24/03/2014 - 12:13

Russo’s take-away tips for success

24/03/2014 - 12:13

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Ears are for more than keeping your hat on – good CEOs use them to listen.

Russo’s take-away tips for success
HAPPY DAYS: Kmart boss Guy Russo turned around the Wesfarmers subsidiary within a year of his arrival. Photo: Grant Currall

Ears are for more than keeping your hat on – good CEOs use them to listen.

I really enjoyed hearing Guy Russo tell an event in Perth last week how he turned the Kmart business around.

Few CEOs can summarise something as complicated as masterminding a cultural shift in a vast retail business in such a short time.

However, as is the case with many successful CEOs, Mr Russo spent a long time listening to his staff and suppliers, winning their trust and wringing the truth from them, before embarking a simple strategy that honed the list of products to better suit the target market’s needs and price.

The retailer, who was recruited over a cup of coffee in Hong Kong by Perth-based Richard Goyder to be part of his Wesfarmers empire, explained his success at Kmart without hubris – a big tick for those who know the Wesfarmers model – and managed to be gracious about his competition, both inside and outside the group.

Obviously his career had the ingredients for success.

By way of background Mr Russo worked for McDonald’s for more than 30 years, graduating from flipping burgers to become head of the fast food company’s Australian operation from 1999 to 2005, after which time he ran the firm’s China unit.

His other interests are as president of Half the Sky Foundation for orphaned children in China, and as a 14 per cent stakeholder in Australian-based Mexican food chain Guzman y Gomez.

Apart from being amusing and informative, Mr Russo offered a humanist approach to dealing with the many trials business faces as new laws and regulations constantly force them to change the way they do things – often at great cost.

Do you fight regulation or embrace it? This was a rhetorical question from the retail king who explained that doing the right thing worked, be it at McDonald’s or Kmart. He explained how, at McDonald’s, they were debating whether or not to install disabled toilets when, after further research, they realised the issue was much broader than simply the need for greater wheelchair access.

Instead, it became clear that 20 per cent of the population has some form a disability and it was obvious that fast food outlets needed to cater for them.

However there was a contradiction here from Mr Russo. Clearly he doesn’t embrace everything the regulators see fit to impose on his business. He took the opportunity, subtle and understated as it was, to have a dig at Western Australia’s restrictions on trading hours, especially on Sundays, noting that three states don’t allow him to open his shops for 24 hours a day, seven days a week.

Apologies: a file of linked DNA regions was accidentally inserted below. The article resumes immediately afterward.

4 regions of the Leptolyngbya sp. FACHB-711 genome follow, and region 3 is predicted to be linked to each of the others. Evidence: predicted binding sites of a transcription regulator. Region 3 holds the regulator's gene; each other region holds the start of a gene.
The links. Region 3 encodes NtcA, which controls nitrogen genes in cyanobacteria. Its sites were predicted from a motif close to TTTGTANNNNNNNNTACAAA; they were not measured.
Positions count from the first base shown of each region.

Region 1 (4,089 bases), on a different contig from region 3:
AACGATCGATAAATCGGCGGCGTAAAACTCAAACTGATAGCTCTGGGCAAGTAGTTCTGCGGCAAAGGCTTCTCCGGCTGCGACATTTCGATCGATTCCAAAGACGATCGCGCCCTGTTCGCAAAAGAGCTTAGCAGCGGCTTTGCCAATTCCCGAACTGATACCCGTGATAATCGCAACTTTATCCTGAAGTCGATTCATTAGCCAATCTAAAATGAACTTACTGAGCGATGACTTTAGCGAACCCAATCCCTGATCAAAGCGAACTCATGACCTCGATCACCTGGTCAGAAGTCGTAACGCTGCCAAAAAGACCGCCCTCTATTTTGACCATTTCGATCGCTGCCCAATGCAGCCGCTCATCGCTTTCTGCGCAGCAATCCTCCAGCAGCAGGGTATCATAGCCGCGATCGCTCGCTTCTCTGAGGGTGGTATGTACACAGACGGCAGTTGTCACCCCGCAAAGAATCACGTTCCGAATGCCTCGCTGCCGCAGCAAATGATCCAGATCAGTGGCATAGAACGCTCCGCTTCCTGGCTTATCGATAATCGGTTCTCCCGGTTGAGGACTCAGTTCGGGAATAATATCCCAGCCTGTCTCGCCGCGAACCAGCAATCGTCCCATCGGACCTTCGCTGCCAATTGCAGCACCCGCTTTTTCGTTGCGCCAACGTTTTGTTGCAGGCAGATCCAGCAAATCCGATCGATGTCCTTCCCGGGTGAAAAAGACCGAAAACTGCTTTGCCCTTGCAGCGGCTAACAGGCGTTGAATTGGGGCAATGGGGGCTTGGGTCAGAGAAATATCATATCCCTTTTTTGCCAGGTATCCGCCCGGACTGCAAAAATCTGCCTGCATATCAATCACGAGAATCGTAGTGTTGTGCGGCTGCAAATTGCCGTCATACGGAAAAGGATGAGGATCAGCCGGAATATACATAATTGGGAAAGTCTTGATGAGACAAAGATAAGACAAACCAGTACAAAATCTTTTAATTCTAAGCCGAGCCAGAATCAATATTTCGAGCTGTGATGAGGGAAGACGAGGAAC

There were clearly no hugs for WA’s politicians and bureaucrats on that score.

Arts smarts

Moves by the federal government to strip away red tape include changes to the rules governing public-listed companies that allowed 100 shareholders to band together to call an extraordinary meeting.

Instead, dissenting shareholders will need to represent 5 per cent of a company’s stock, a far more difficult hurdle to jump and one that better represents real investor interest rather than a small collection of activists that want to make a point.

Personally I think this is a good move.

Too often I have seen businesses with perfectly lawful operations being disrupted by people who oppose their activities on an ideological basis. Companies are legally obliged to provide their shareholders with certain types of information and respond to their concerns in certain ways. Often activists hijack those channels for their purposes.

Generally speaking, law-abiding companies ought to be answerable to shareholders who have a true economic interest when these mechanisms are used.

If activists have an issue with a company’s activities they have myriad other avenues to pursue their agenda.

Of course, I don’t blame them for trying; sometimes I admire their creativity. But if they want to hijack rules put in place for another purpose then they ought to not be surprised that such loopholes will be closed. I just hope that real shareholders are not disadvantaged as a result.

In a similar vein, I was intrigued to see the Chamber of Arts and Culture WA caution against government interference in the wake of the Sydney Biennale debacle, where protests by several artists have led to the withdrawal of its long-standing sponsor, Transfield Holdings, and the resignation of the arts group’s chairman Luca Belgiorno-Nettis.

Mr Belgiorno-Nettis is also a director of Transfield, which artists objected to due to its connections to a government contract to run detention centres on Manus Island and Nauru.

As a result, Arts Minister George Brandis has threatened to withdraw government funding from arts organisations that reject corporate sponsorship.

The WA chamber, naturally, is concerned about this tit-for-tat fight and does not want to see the federal funding body, the Australia Council for the Arts, politicised. The end result is likely to be less funding from both the state and corporate sector.

Of course, it is always tough for governments to abstain from political activity, given that is what the people that compose them do, naturally.

STANDING BY BUSINESS. TRUSTED BY BUSINESS.

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